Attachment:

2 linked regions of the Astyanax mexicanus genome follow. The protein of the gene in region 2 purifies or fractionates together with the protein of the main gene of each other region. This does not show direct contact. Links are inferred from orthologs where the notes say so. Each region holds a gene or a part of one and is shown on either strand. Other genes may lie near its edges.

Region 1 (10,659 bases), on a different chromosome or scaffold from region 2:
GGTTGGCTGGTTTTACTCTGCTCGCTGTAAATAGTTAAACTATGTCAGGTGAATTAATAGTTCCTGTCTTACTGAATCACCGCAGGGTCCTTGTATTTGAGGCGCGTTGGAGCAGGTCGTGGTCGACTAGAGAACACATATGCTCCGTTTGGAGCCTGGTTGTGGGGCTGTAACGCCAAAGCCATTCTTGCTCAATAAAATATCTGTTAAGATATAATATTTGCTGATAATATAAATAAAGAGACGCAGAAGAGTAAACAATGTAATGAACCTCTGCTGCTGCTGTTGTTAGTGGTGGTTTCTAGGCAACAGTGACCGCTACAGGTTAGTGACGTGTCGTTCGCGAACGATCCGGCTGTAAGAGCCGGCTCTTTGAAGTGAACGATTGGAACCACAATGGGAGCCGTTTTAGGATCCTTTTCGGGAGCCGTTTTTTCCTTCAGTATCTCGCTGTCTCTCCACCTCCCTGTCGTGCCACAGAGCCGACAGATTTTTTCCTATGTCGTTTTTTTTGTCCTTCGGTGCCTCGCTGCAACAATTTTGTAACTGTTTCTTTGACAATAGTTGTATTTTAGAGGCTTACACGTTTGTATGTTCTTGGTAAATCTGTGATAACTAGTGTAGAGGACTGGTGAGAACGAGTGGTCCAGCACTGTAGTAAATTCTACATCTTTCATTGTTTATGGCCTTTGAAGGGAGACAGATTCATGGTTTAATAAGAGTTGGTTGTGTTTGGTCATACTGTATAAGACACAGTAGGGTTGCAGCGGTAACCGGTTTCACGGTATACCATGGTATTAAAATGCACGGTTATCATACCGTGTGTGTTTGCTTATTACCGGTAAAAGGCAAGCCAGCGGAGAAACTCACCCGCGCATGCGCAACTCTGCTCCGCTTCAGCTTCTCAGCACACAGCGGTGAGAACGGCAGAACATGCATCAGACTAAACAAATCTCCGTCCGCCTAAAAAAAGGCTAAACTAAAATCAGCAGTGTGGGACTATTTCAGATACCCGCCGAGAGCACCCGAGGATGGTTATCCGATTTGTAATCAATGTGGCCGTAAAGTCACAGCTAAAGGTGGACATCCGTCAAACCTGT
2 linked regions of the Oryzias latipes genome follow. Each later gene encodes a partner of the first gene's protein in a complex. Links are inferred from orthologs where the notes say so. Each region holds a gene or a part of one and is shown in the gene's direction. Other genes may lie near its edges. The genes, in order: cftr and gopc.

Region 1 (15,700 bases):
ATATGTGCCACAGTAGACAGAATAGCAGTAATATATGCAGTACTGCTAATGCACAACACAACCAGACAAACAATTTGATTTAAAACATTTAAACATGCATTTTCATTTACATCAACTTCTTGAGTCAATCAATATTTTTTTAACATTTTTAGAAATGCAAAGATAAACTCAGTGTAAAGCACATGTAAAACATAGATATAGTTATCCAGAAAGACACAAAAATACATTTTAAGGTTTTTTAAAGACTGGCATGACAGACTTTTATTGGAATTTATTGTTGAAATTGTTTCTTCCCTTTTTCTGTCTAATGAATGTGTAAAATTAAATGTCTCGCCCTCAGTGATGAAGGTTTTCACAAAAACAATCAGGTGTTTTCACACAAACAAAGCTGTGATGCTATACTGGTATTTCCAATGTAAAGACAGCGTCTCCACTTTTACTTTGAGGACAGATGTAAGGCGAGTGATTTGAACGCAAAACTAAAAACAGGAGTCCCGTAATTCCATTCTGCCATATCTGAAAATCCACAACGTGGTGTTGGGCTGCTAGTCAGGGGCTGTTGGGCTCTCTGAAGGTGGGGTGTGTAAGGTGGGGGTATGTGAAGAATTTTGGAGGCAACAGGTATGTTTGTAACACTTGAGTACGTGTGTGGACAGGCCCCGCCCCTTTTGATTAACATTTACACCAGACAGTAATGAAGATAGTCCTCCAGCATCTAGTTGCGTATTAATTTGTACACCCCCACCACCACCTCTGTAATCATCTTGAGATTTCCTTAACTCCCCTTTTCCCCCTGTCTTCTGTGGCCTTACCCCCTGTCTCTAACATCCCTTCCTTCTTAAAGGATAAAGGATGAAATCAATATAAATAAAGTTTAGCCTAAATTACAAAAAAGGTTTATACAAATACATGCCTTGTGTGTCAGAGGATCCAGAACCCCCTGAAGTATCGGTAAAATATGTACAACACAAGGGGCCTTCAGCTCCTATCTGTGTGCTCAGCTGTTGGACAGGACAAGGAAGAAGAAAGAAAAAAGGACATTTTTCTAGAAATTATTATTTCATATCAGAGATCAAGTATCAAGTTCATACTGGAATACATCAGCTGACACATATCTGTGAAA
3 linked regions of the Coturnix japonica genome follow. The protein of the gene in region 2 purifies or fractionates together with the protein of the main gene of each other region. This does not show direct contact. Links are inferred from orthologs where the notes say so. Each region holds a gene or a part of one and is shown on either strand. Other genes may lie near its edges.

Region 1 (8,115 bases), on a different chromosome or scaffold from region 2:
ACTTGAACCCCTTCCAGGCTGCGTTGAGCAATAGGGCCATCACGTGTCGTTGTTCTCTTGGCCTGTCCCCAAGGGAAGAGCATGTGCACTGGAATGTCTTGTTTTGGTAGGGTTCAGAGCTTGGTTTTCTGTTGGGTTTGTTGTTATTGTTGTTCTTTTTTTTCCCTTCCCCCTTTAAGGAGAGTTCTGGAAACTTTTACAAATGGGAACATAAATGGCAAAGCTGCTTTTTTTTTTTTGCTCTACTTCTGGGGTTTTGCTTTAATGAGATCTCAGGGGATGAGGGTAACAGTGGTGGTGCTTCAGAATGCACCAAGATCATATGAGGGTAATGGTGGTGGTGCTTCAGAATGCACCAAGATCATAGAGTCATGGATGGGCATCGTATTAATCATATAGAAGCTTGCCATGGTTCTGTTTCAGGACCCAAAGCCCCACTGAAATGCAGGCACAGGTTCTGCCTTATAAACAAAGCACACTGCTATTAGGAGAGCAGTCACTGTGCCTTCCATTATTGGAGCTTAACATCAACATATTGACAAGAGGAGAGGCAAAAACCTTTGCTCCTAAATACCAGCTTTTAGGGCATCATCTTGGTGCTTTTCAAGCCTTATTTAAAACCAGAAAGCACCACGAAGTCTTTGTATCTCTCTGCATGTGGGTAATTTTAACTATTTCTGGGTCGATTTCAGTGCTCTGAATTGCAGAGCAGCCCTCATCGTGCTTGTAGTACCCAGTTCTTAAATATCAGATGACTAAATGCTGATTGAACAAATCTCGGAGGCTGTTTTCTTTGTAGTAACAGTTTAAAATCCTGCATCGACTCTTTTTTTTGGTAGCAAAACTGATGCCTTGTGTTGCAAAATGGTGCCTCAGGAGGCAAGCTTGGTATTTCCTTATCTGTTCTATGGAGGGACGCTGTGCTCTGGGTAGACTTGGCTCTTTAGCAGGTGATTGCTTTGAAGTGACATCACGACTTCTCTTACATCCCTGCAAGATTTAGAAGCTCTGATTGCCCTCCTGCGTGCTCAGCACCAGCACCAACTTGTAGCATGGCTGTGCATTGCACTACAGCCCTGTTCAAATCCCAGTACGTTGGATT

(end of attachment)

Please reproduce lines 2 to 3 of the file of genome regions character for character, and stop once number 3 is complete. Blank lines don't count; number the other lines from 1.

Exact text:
Region 1 (10,659 bases), on a different chromosome or scaffold from region 2:
GGTTGGCTGGTTTTACTCTGCTCGCTGTAAATAGTTAAACTATGTCAGGTGAATTAATAGTTCCTGTCTTACTGAATCACCGCAGGGTCCTTGTATTTGAGGCGCGTTGGAGCAGGTCGTGGTCGACTAGAGAACACATATGCTCCGTTTGGAGCCTGGTTGTGGGGCTGTAACGCCAAAGCCATTCTTGCTCAATAAAATATCTGTTAAGATATAATATTTGCTGATAATATAAATAAAGAGACGCAGAAGAGTAAACAATGTAATGAACCTCTGCTGCTGCTGTTGTTAGTGGTGGTTTCTAGGCAACAGTGACCGCTACAGGTTAGTGACGTGTCGTTCGCGAACGATCCGGCTGTAAGAGCCGGCTCTTTGAAGTGAACGATTGGAACCACAATGGGAGCCGTTTTAGGATCCTTTTCGGGAGCCGTTTTTTCCTTCAGTATCTCGCTGTCTCTCCACCTCCCTGTCGTGCCACAGAGCCGACAGATTTTTTCCTATGTCGTTTTTTTTGTCCTTCGGTGCCTCGCTGCAACAATTTTGTAACTGTTTCTTTGACAATAGTTGTATTTTAGAGGCTTACACGTTTGTATGTTCTTGGTAAATCTGTGATAACTAGTGTAGAGGACTGGTGAGAACGAGTGGTCCAGCACTGTAGTAAATTCTACATCTTTCATTGTTTATGGCCTTTGAAGGGAGACAGATTCATGGTTTAATAAGAGTTGGTTGTGTTTGGTCATACTGTATAAGACACAGTAGGGTTGCAGCGGTAACCGGTTTCACGGTATACCATGGTATTAAAATGCACGGTTATCATACCGTGTGTGTTTGCTTATTACCGGTAAAAGGCAAGCCAGCGGAGAAACTCACCCGCGCATGCGCAACTCTGCTCCGCTTCAGCTTCTCAGCACACAGCGGTGAGAACGGCAGAACATGCATCAGACTAAACAAATCTCCGTCCGCCTAAAAAAAGGCTAAACTAAAATCAGCAGTGTGGGACTATTTCAGATACCCGCCGAGAGCACCCGAGGATGGTTATCCGATTTGTAATCAATGTGGCCGTAAAGTCACAGCTAAAGGTGGACATCCGTCAAACCTGT